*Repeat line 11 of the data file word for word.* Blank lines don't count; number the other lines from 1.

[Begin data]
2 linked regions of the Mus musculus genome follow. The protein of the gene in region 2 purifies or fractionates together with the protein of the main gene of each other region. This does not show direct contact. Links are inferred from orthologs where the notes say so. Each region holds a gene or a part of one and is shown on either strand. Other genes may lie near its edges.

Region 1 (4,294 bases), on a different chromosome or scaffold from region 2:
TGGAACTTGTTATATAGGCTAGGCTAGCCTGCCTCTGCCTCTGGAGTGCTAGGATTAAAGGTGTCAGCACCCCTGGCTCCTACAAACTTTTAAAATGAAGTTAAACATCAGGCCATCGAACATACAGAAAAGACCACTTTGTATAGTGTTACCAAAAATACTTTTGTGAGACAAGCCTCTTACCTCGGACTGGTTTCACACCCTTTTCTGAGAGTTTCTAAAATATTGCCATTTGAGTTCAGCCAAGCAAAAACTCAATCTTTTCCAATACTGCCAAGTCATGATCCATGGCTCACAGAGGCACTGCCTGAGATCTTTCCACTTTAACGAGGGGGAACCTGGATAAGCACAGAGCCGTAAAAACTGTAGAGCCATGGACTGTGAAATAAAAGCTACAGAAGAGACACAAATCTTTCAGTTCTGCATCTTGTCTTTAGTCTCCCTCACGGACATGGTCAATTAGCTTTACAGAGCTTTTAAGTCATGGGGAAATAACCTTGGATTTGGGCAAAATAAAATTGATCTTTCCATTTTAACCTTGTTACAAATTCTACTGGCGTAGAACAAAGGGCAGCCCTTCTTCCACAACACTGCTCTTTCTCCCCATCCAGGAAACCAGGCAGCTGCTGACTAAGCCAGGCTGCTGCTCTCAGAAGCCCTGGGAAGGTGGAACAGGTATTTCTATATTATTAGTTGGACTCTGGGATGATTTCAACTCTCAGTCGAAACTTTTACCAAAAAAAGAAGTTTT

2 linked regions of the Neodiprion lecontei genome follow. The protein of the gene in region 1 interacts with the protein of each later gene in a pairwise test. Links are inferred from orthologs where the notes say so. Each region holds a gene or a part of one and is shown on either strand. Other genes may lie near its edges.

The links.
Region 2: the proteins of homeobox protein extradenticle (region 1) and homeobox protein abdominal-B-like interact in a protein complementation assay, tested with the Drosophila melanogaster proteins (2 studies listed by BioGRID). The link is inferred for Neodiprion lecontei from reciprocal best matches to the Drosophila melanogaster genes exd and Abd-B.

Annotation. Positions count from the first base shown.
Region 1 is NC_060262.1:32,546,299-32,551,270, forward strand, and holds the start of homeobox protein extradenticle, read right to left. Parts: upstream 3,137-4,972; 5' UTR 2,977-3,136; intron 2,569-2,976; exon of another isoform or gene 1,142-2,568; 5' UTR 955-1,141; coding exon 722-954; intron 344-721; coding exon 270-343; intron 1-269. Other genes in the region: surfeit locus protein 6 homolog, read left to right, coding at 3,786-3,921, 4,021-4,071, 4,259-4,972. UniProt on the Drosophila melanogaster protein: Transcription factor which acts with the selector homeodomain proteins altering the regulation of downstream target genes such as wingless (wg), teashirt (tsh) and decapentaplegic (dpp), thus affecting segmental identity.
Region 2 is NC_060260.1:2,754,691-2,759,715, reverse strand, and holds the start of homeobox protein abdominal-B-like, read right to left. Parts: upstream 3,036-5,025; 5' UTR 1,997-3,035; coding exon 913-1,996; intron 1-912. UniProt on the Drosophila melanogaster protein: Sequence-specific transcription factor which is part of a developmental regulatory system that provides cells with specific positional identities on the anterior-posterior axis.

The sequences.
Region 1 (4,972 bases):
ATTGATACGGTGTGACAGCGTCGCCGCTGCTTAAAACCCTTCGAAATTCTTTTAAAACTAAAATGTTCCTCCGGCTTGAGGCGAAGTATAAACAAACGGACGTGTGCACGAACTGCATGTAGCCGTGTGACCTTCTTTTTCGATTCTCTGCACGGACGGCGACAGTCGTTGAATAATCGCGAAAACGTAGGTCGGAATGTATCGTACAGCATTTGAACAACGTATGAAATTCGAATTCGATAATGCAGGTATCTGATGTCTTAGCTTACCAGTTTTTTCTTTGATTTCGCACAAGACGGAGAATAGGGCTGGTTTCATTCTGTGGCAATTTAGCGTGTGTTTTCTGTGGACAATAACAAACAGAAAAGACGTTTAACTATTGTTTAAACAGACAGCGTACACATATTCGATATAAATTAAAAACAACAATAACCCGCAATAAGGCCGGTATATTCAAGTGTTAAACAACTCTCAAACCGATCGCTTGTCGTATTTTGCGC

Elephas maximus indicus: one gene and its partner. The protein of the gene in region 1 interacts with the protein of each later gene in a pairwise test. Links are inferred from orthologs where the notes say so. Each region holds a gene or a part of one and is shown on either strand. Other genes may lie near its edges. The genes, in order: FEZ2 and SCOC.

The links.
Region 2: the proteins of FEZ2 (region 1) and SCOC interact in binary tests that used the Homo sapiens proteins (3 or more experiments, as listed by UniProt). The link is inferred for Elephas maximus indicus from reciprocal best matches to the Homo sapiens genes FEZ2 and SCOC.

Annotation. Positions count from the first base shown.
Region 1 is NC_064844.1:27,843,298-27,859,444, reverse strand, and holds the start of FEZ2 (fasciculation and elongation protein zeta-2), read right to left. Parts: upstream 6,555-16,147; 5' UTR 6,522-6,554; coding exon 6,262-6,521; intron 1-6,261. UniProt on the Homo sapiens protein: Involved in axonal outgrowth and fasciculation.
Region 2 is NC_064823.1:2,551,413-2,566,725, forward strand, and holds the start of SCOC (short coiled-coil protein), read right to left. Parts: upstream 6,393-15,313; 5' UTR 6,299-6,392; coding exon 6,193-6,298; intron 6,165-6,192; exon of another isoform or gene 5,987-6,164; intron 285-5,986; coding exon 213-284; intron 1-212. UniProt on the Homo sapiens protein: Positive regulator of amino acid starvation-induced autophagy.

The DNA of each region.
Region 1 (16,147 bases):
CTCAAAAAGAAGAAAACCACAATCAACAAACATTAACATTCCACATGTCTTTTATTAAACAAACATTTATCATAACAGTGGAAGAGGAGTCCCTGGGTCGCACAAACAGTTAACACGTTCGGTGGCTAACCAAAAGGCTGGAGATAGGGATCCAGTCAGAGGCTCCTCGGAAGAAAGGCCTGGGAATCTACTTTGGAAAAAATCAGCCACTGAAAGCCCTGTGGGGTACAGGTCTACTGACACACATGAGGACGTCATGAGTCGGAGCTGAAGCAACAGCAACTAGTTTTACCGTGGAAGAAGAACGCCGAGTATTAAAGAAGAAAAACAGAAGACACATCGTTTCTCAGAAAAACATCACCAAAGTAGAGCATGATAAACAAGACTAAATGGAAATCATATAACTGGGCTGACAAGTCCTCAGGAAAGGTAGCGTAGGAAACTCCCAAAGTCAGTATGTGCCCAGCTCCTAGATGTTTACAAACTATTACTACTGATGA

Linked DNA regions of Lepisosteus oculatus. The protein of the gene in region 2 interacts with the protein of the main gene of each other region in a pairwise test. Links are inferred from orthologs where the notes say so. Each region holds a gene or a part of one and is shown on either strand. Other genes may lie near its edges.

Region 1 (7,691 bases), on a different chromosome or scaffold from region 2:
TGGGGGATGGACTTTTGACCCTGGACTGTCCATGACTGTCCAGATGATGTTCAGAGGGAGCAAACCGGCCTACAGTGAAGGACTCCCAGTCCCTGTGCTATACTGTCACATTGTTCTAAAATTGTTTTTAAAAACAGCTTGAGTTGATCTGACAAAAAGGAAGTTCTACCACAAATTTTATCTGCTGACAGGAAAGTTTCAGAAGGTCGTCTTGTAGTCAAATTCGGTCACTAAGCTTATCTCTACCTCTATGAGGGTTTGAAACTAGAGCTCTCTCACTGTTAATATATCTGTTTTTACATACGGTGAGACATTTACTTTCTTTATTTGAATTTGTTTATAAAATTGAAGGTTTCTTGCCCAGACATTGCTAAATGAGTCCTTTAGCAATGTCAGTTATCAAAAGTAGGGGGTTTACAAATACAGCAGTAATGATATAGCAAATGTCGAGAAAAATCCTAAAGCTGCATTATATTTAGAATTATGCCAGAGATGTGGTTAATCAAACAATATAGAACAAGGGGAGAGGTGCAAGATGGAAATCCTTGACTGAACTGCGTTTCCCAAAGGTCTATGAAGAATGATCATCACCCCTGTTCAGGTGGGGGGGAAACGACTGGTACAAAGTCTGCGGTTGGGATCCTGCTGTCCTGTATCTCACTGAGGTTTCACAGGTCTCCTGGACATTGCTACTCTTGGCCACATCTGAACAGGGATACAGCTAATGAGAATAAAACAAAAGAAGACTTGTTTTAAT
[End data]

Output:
Region 1 (4,972 bases):